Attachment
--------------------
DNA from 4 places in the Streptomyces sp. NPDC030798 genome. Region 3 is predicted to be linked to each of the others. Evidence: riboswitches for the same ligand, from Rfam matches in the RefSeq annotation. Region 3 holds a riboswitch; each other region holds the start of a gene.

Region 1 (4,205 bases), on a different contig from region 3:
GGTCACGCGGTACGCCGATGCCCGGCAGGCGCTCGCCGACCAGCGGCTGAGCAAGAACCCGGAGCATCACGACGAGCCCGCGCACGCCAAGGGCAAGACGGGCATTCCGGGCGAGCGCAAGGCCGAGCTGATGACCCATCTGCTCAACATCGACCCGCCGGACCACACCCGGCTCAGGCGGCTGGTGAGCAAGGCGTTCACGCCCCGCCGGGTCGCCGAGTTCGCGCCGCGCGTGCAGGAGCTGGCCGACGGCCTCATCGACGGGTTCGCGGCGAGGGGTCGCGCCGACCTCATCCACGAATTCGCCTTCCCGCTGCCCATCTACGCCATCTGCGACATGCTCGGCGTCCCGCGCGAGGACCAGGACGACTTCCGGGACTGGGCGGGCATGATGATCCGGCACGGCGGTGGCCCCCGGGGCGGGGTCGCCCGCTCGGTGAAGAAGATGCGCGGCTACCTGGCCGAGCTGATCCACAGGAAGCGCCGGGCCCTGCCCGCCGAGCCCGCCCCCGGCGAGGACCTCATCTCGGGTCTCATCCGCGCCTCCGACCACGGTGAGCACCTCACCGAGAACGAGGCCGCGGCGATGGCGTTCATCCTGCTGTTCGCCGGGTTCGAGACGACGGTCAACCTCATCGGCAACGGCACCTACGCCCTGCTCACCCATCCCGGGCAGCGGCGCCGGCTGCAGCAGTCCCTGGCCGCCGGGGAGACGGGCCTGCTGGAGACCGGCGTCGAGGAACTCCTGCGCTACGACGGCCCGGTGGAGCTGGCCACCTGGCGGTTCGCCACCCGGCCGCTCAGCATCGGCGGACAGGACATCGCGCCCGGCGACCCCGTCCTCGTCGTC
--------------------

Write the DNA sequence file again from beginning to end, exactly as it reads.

DNA from 4 places in the Streptomyces sp. NPDC030798 genome. Region 3 is predicted to be linked to each of the others. Evidence: riboswitches for the same ligand, from Rfam matches in the RefSeq annotation. Region 3 holds a riboswitch; each other region holds the start of a gene.

Region 1 (4,205 bases), on a different contig from region 3:
GGTCACGCGGTACGCCGATGCCCGGCAGGCGCTCGCCGACCAGCGGCTGAGCAAGAACCCGGAGCATCACGACGAGCCCGCGCACGCCAAGGGCAAGACGGGCATTCCGGGCGAGCGCAAGGCCGAGCTGATGACCCATCTGCTCAACATCGACCCGCCGGACCACACCCGGCTCAGGCGGCTGGTGAGCAAGGCGTTCACGCCCCGCCGGGTCGCCGAGTTCGCGCCGCGCGTGCAGGAGCTGGCCGACGGCCTCATCGACGGGTTCGCGGCGAGGGGTCGCGCCGACCTCATCCACGAATTCGCCTTCCCGCTGCCCATCTACGCCATCTGCGACATGCTCGGCGTCCCGCGCGAGGACCAGGACGACTTCCGGGACTGGGCGGGCATGATGATCCGGCACGGCGGTGGCCCCCGGGGCGGGGTCGCCCGCTCGGTGAAGAAGATGCGCGGCTACCTGGCCGAGCTGATCCACAGGAAGCGCCGGGCCCTGCCCGCCGAGCCCGCCCCCGGCGAGGACCTCATCTCGGGTCTCATCCGCGCCTCCGACCACGGTGAGCACCTCACCGAGAACGAGGCCGCGGCGATGGCGTTCATCCTGCTGTTCGCCGGGTTCGAGACGACGGTCAACCTCATCGGCAACGGCACCTACGCCCTGCTCACCCATCCCGGGCAGCGGCGCCGGCTGCAGCAGTCCCTGGCCGCCGGGGAGACGGGCCTGCTGGAGACCGGCGTCGAGGAACTCCTGCGCTACGACGGCCCGGTGGAGCTGGCCACCTGGCGGTTCGCCACCCGGCCGCTCAGCATCGGCGGACAGGACATCGCGCCCGGCGACCCCGTCCTCGTCGTC